By my calculations, it’s been about five years since I wrote about the UVM basketball team.

It’s also been about that long since I could consider myself someone who regularly followed the team – at the time, I was learning how to be a writer while covering the team for a now-defunct (but not wholly forgotten) blog, Unranked, of SB Nation.

So what better time to re-engage, then minutes before the best Vermont team in a decade takes the floor for their chance to grab an automatic bid to the field of 68 in this year’s NCAA Tournament, as owners of the nation’s longest current winning streak, at 20 in a row.

At 11 a.m. this morning, UVM will host Albany in the America East conference championship game, televised on ESPN 2. Here’s some stuff you should know about this year’s team.

(Oh, and editor’s note: the following is from about 20 minutes of watching this team and about 2 hours of reading about them… so it’s just a very brief snapshot that is meant to save you some time searching for the right primer this morning).

How good are these guys? 

Though it might speak more to how bad America East is these days than to how good UVM is, no team in conference history ran the table and went 16-0 in conference play, as the Catamounts have this year.

In two previous meetings with Albany, Vermont won by 11 and 12 points, respectively, and did not allow the Great Danes to score more than 50 points on either occasion.

That was characteristic of this team – they have played good defense all year, and it’s only been getting better. In a second round matchup with New Hampshire, Vermont led 37-18 right before the buzzer sounded for halftime (though a last second layup by the Wildcats made it 37-20). They only gave up 41 points on the night, despite playing many of their (decidedly competent) reserves for much of the second half.

The Catamounts don’t have a ton of size, but they are fast, have some length around the perimeter, and play well together as a unit.

What else does this team do well? 

What makes Vermont so tough is that they have multiple people who can beat you in many different ways.

Their leading scorer is freshman Anthony Lamb, who is a 6’6″ combo forward that can shoot it from outside (40% from three-point land). He is also second on the team in rebounding (5.2 per game), while Tulane-transfer and redshirt junior Payton Henson leads the squad with 5.4 rebounds per game.

Lamb has really been finding his groove of late too – though he only averages 12.6 per game (and still leads the team, which is an indication of how spread out the scoring is, but we’ll get to that in a minute), he is averaging 21 points per game in his last 8 (here I am taking the gratuitous approach of throwing out one clunker against Binghamton during which he appears to have been in foul trouble).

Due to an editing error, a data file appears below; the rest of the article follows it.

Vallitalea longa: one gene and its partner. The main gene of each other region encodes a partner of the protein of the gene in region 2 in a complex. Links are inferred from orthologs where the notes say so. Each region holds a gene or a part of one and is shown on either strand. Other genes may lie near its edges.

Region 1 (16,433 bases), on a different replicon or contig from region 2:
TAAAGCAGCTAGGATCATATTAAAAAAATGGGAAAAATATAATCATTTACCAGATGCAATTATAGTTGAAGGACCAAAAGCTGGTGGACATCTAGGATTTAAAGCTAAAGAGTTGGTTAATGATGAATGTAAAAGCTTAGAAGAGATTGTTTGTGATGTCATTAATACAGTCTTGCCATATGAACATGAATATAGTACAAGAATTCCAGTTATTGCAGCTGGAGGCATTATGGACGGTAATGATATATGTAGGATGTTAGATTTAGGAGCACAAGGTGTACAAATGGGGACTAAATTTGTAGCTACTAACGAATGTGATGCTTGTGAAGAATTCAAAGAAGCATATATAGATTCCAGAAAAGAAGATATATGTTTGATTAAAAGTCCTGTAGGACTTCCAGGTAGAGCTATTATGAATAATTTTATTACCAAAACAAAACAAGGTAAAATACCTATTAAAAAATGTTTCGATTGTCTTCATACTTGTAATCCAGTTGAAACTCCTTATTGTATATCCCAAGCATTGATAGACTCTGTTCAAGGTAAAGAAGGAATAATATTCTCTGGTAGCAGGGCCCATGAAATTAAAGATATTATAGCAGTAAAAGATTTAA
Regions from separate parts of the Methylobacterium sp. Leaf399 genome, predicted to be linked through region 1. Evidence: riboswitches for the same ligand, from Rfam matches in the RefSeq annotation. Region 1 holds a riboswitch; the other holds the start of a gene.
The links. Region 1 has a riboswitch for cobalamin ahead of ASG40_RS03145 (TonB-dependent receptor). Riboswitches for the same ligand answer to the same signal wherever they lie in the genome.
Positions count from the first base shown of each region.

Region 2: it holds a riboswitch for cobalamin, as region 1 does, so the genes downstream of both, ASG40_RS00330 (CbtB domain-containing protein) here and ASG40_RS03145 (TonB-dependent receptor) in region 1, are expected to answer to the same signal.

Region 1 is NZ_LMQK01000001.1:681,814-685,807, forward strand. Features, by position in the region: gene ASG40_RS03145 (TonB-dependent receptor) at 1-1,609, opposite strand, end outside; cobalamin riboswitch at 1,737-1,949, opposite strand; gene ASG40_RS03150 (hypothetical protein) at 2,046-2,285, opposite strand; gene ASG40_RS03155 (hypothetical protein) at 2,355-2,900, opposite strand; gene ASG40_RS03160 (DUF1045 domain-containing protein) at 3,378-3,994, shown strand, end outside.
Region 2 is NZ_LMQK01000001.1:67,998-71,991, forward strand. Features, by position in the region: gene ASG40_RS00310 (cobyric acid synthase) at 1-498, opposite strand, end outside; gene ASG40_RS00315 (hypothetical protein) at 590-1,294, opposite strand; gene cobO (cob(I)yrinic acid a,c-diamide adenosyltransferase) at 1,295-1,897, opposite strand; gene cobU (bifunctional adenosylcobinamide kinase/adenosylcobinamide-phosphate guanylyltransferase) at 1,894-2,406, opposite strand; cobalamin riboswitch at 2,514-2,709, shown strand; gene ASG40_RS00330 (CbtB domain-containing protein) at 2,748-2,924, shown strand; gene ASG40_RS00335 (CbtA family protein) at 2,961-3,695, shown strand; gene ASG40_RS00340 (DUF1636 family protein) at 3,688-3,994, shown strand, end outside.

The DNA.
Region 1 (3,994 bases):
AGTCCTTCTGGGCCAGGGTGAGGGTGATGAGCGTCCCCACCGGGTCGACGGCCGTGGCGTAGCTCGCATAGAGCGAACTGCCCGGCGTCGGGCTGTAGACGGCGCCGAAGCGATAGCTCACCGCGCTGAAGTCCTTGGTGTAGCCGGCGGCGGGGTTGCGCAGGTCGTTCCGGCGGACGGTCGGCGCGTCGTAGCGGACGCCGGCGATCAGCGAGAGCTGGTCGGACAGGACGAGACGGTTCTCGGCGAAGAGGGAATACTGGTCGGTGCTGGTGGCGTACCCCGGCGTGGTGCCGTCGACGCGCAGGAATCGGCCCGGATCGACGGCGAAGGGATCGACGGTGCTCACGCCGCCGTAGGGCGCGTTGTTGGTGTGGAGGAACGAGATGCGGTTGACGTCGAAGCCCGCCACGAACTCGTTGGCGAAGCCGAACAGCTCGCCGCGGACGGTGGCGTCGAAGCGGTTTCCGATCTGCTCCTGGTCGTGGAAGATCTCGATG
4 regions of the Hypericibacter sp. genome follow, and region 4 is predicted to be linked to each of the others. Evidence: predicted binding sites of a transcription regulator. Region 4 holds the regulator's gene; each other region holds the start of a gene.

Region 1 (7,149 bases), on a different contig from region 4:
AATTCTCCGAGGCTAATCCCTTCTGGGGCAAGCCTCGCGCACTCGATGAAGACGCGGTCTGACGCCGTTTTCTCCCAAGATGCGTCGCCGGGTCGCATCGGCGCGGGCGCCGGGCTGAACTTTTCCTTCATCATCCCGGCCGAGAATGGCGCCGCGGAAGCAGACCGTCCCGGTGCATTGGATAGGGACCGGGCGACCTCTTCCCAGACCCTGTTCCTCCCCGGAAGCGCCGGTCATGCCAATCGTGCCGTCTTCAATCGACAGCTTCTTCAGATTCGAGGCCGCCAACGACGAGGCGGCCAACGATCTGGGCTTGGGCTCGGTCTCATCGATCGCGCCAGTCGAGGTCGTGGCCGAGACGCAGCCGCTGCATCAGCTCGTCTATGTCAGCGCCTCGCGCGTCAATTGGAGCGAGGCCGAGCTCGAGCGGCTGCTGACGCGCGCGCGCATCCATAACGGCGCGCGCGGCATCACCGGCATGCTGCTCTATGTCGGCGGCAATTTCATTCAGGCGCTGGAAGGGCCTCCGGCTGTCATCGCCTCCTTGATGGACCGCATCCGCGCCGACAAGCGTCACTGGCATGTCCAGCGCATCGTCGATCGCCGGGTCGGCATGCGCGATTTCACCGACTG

He put up 23 and 24 in first and second round games, respectively.

Of course, the player that makes this team go is Trae Bell-Haynes, an energetic combo guard who stands at just 6’2″ but plays so much bigger. Bell-Haynes leads the team in assists (3.8 per game), and by a wide margin. Just a junior, he has played big minutes since coming in as a freshman, and can jump out of the gym. Though he can shoot it a little bit (35.8% from distance), his game is based around penetration, distributing, and finishing at the rim.

And long range shooting really isn’t an issue – Ernie Duncan strokes it at a 40.5% clip, while tenth-year senior Kurt Steidl is somehow still on this team and shoots it at 38.7%.

Oh, and one more thing – though Vermont has a much-talked about defense – giving up the 12th fewest points in the country, at 61.8 points per game – don’t sleep on this offense. If you use Ken Pomeroy’s adjustment methodologies for pace of play and strength of schedule, the defense ranks 71st in the nation, while the offense actually checks in at 57th.

So how is this going to go? 

Really, I have no idea. Any Catamounts fan will likely let out a groan when the team “Albany” is mentioned, as they always seem to beat our best teams at the least convenient times (read: in the America East tournament). So there are some scars there, but hey, it can’t happen every time, right?

And all history aside, this Vermont team is really, really good, and this Albany team is mediocre as all hell. Because of how well the scoring spreads out for Vermont – all five starters average over 8 points per game, and two bench players average over 6.5 – it will be hard for Albany to key on just one guy defensively. And offensively? Good luck scoring more than 50 today, Great Danes, especially in a packed Patrick Gym that should be as fired up as ever (though my friend Oscar the Geezer would likely want to add that they will all need naps back at the retirement home at about 2 p.m. today).

What happens if Vermont wins? 

Ah, yes, this is ultimately why we are here.

Vermont is currently projected to get a 12 seed by certified crazy person Joe Lunardi, ESPN’s bracket guru. I really don’t see that happening – the 12 line always seems to be reserved for those final at-large bids, and Vermont’s 269 strength of schedule seems to scream 13-seed to me.

The only other time in school history Vermont earned a 13 seed was in 2005, and we all know what happened then.

This team is not that one. It’s a softer conference, and we have little height on the front line that could bang with a guy like Hakim Warrick, or in 2017 terms, Amile Jefferson and the like.

But man… wouldn’t it be cool if they were?